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Characters / Bravely Default Divine Beings

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The main antagonists of the series and the ones who oppose them. Their Divine Conflict has indirectly driven the events of the whole series.

WARNING: In case you didn't notice on the main page, this page contains spoilers for all games in the series. All spoilers on this page will be unmarked. Read at your own risk.

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    The Evil One 

Airy, Piercer of Boundaries

Voiced By: Makoto Tsumura (JP), Stephanie Sheh (EN)
The real Big Bad of Bravely Default, who's been pulling the strings from behind the scenes. Contrary to her words, Airy is a malevolent being, who's been lying to the party from the very beginning. She's not activating the Crystals to save the world, but to help her boss attack the Celestial Realm. She is the evil sent to seduce the vestal and companions into awakening the crystals for her own malevolent purposes.
  • Big Bad: Airy is the main antagonist, being responsible for the heroes' woes, wanting to help the Greater-Scope Villain reach the Celestial Realm.
  • Big Creepy-Crawlies: All of her forms are Bug-family monsters.
  • Bishōnen Line: Her first two forms look very monstrous but her final form resembles a human-sized version of her original form. Ringabel's journal even describes her final form as being beautiful. Probably intentional, considering what they resemble: a larva, a pupa, and a butterfly.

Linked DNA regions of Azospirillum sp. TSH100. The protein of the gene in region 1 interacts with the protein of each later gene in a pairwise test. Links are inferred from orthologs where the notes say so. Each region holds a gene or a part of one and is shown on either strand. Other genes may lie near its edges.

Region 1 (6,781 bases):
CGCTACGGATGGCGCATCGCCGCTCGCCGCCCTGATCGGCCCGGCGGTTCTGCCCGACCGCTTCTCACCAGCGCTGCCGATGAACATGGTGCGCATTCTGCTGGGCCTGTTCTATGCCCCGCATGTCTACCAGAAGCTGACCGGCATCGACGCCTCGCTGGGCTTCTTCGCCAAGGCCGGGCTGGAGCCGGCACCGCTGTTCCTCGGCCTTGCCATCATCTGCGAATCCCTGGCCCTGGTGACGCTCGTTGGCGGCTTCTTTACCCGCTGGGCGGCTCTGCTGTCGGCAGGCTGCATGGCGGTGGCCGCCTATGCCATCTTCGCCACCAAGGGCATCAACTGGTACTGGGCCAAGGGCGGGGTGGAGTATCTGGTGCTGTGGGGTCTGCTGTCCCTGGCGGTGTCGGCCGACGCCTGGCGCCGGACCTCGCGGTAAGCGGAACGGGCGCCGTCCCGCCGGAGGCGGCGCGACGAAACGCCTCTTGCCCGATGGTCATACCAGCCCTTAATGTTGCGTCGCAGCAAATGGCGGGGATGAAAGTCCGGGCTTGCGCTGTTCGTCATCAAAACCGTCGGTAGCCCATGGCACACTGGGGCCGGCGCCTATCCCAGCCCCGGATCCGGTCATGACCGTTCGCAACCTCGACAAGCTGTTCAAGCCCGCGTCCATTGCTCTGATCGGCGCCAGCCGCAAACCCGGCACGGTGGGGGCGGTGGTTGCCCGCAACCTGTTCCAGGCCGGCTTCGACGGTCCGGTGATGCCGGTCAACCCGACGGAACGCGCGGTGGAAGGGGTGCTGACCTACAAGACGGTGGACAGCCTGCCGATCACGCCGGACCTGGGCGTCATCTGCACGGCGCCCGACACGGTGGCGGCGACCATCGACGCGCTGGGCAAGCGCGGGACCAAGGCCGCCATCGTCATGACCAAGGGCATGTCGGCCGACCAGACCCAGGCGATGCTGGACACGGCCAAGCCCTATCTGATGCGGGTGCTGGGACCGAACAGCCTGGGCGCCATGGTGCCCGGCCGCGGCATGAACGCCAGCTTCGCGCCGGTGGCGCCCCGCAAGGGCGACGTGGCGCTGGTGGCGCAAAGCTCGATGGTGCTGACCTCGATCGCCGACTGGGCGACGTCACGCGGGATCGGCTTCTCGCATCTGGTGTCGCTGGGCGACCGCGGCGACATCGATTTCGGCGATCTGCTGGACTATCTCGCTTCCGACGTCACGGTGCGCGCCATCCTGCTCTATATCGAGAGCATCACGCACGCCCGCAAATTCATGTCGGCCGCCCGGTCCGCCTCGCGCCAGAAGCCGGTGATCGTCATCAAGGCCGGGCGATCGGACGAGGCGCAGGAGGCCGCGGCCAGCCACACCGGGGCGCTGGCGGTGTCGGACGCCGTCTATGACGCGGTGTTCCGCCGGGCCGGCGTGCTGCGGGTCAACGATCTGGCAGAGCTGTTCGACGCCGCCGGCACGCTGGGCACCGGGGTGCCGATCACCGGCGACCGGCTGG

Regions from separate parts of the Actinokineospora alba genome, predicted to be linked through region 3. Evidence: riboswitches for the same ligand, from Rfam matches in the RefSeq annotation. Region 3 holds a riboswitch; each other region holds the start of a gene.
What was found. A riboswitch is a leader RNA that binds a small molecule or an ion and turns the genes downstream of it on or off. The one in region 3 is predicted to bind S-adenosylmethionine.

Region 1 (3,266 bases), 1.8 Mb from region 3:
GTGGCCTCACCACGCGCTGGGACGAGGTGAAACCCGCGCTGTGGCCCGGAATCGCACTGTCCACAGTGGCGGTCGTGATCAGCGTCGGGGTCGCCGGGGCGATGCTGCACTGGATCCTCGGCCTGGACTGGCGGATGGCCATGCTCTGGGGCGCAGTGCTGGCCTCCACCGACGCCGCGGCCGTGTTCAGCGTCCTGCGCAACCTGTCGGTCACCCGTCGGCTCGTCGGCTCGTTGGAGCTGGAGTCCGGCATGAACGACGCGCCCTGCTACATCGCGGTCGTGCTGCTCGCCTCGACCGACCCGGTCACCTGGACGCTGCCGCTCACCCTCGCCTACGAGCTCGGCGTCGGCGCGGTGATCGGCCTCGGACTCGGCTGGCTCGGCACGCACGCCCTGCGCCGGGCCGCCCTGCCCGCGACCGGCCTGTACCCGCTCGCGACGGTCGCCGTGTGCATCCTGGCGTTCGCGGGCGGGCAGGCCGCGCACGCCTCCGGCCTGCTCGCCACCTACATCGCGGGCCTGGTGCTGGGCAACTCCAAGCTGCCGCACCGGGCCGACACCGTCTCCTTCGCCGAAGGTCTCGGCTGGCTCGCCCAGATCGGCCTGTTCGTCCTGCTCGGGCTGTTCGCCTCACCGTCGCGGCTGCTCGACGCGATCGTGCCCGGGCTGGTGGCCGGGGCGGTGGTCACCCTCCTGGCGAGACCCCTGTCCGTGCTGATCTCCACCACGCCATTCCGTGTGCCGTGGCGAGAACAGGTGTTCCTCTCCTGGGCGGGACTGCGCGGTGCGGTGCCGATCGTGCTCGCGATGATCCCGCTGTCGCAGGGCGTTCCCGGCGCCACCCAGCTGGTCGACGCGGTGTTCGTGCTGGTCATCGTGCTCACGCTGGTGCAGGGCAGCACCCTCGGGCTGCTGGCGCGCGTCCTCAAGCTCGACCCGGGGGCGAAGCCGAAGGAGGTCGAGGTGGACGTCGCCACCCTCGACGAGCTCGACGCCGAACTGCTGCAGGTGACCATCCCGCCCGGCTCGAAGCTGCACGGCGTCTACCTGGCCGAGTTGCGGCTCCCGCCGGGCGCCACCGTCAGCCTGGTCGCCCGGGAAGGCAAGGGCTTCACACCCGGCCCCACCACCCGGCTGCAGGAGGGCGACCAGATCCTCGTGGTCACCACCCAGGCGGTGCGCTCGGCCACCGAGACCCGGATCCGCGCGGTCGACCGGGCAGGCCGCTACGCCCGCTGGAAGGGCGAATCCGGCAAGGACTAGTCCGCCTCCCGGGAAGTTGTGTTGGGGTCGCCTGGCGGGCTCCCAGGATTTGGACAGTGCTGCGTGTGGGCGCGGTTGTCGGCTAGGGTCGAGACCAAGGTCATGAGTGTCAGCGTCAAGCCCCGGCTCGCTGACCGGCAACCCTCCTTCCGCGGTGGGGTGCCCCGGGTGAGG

• Bitch in Sheep's Clothing: Turns out the little fairy girl following you the whole time was just using you to destroy the universe. Go figure.
  • Combos: In her final battle, Airy loves to use a very simple but devastating combo. She'll Default one turn, and then Brave the next, using Acedia and Zeta Flare in sequence. Acedia not only strips all buffs from the party, it places weaknesses upon the party against all elements. Like fire, for example. Even if you know it's coming, it can be very hard to survive.
  • Dark Action Girl: Airy surprisingly packs a mean punch. This is bad news for Agnès and the others.
  • Determinator: She's been working eleven hundred million years on her plan, and has traversed at least thousands if not millions of worlds as part of it. That takes an absurd amount of patience and persistence.
  • The Dragon: Ouroboros's most effective agent, whom she uses the heroes for during his inactivity and ends up being the final battle before he tires of her failures and devours her before facing the heroes himself.
  • Dropped a Bridge on Him: Despite being part of the main character's group, as well as the Big Bad of the game, her death comes rather quickly and unexpectedly. After failing to defeat the heroes too many times, Ouroboros grows bored of her and devours her offscreen, before saying she was like cattle to him and facing the heroes himself.
  • Eaten Alive: You don't get to see it but you do get to hear nasty crunching sounds.
  • Evil Makes You Ugly: Oh boy, does it! Her larval form and pupal forms are quite horrific sights to behold.
  • Final Boss: Of the False Ending.
  • Foreshadowing: You're given ample clues that there's something very strange with the fairy that has been accompanying you on your journey. The second "Groundhog Day" Loop eventually goes just shy of stating it outright... which is around the moment where the subtitle begins to change. In addition, if you read D's Journal, you get to see a drawing of her monstrous larva form, as well as an unfinished drawing of the number six on a fairy's wing. Likewise once the second loop begins, it starts to become more apparent that no matter what is happening in the plot, all she cares about is you reactivating the crystals and dropping what you're doing to go reactivate the crystals.